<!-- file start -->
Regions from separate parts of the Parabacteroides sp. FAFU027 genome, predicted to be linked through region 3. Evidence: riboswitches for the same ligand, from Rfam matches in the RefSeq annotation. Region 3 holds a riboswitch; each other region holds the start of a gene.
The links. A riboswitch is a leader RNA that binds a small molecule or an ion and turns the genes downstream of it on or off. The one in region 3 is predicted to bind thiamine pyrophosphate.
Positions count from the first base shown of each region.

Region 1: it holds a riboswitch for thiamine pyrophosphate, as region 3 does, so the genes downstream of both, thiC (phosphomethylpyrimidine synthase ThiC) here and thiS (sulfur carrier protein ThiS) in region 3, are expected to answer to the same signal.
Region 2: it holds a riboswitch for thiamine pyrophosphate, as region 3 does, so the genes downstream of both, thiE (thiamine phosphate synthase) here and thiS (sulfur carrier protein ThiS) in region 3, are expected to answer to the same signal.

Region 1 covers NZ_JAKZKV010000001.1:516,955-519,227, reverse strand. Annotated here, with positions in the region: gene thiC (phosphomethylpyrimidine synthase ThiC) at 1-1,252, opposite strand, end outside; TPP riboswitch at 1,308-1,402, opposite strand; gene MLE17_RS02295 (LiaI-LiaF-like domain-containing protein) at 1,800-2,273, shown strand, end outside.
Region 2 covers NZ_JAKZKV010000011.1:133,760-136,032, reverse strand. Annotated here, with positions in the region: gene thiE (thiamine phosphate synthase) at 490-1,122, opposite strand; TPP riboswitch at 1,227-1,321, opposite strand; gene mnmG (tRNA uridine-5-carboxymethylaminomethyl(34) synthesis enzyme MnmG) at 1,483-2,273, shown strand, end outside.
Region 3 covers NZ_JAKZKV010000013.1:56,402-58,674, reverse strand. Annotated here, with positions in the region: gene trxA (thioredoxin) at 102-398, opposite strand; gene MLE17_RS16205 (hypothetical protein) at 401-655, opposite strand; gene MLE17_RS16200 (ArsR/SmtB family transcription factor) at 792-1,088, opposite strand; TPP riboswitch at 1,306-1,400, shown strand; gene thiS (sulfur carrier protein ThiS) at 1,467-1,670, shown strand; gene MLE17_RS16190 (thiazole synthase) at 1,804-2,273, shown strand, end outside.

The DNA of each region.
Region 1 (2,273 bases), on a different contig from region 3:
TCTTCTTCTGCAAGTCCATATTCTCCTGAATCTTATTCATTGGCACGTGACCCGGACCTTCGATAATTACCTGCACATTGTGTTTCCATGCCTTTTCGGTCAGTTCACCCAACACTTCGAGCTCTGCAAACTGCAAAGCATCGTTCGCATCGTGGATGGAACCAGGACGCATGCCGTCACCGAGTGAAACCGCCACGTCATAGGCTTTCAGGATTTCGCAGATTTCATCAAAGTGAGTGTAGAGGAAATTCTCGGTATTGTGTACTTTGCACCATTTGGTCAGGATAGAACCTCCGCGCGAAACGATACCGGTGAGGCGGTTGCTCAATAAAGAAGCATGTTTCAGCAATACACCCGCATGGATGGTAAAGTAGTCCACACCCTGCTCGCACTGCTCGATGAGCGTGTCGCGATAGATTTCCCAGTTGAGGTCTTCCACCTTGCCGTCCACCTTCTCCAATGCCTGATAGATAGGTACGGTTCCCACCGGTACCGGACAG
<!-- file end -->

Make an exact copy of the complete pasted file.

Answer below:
Regions from separate parts of the Parabacteroides sp. FAFU027 genome, predicted to be linked through region 3. Evidence: riboswitches for the same ligand, from Rfam matches in the RefSeq annotation. Region 3 holds a riboswitch; each other region holds the start of a gene.
The links. A riboswitch is a leader RNA that binds a small molecule or an ion and turns the genes downstream of it on or off. The one in region 3 is predicted to bind thiamine pyrophosphate.
Positions count from the first base shown of each region.

Region 1: it holds a riboswitch for thiamine pyrophosphate, as region 3 does, so the genes downstream of both, thiC (phosphomethylpyrimidine synthase ThiC) here and thiS (sulfur carrier protein ThiS) in region 3, are expected to answer to the same signal.
Region 2: it holds a riboswitch for thiamine pyrophosphate, as region 3 does, so the genes downstream of both, thiE (thiamine phosphate synthase) here and thiS (sulfur carrier protein ThiS) in region 3, are expected to answer to the same signal.

Region 1 covers NZ_JAKZKV010000001.1:516,955-519,227, reverse strand. Annotated here, with positions in the region: gene thiC (phosphomethylpyrimidine synthase ThiC) at 1-1,252, opposite strand, end outside; TPP riboswitch at 1,308-1,402, opposite strand; gene MLE17_RS02295 (LiaI-LiaF-like domain-containing protein) at 1,800-2,273, shown strand, end outside.
Region 2 covers NZ_JAKZKV010000011.1:133,760-136,032, reverse strand. Annotated here, with positions in the region: gene thiE (thiamine phosphate synthase) at 490-1,122, opposite strand; TPP riboswitch at 1,227-1,321, opposite strand; gene mnmG (tRNA uridine-5-carboxymethylaminomethyl(34) synthesis enzyme MnmG) at 1,483-2,273, shown strand, end outside.
Region 3 covers NZ_JAKZKV010000013.1:56,402-58,674, reverse strand. Annotated here, with positions in the region: gene trxA (thioredoxin) at 102-398, opposite strand; gene MLE17_RS16205 (hypothetical protein) at 401-655, opposite strand; gene MLE17_RS16200 (ArsR/SmtB family transcription factor) at 792-1,088, opposite strand; TPP riboswitch at 1,306-1,400, shown strand; gene thiS (sulfur carrier protein ThiS) at 1,467-1,670, shown strand; gene MLE17_RS16190 (thiazole synthase) at 1,804-2,273, shown strand, end outside.

The DNA of each region.
Region 1 (2,273 bases), on a different contig from region 3:
TCTTCTTCTGCAAGTCCATATTCTCCTGAATCTTATTCATTGGCACGTGACCCGGACCTTCGATAATTACCTGCACATTGTGTTTCCATGCCTTTTCGGTCAGTTCACCCAACACTTCGAGCTCTGCAAACTGCAAAGCATCGTTCGCATCGTGGATGGAACCAGGACGCATGCCGTCACCGAGTGAAACCGCCACGTCATAGGCTTTCAGGATTTCGCAGATTTCATCAAAGTGAGTGTAGAGGAAATTCTCGGTATTGTGTACTTTGCACCATTTGGTCAGGATAGAACCTCCGCGCGAAACGATACCGGTGAGGCGGTTGCTCAATAAAGAAGCATGTTTCAGCAATACACCCGCATGGATGGTAAAGTAGTCCACACCCTGCTCGCACTGCTCGATGAGCGTGTCGCGATAGATTTCCCAGTTGAGGTCTTCCACCTTGCCGTCCACCTTCTCCAATGCCTGATAGATAGGTACGGTTCCCACCGGTACCGGACAG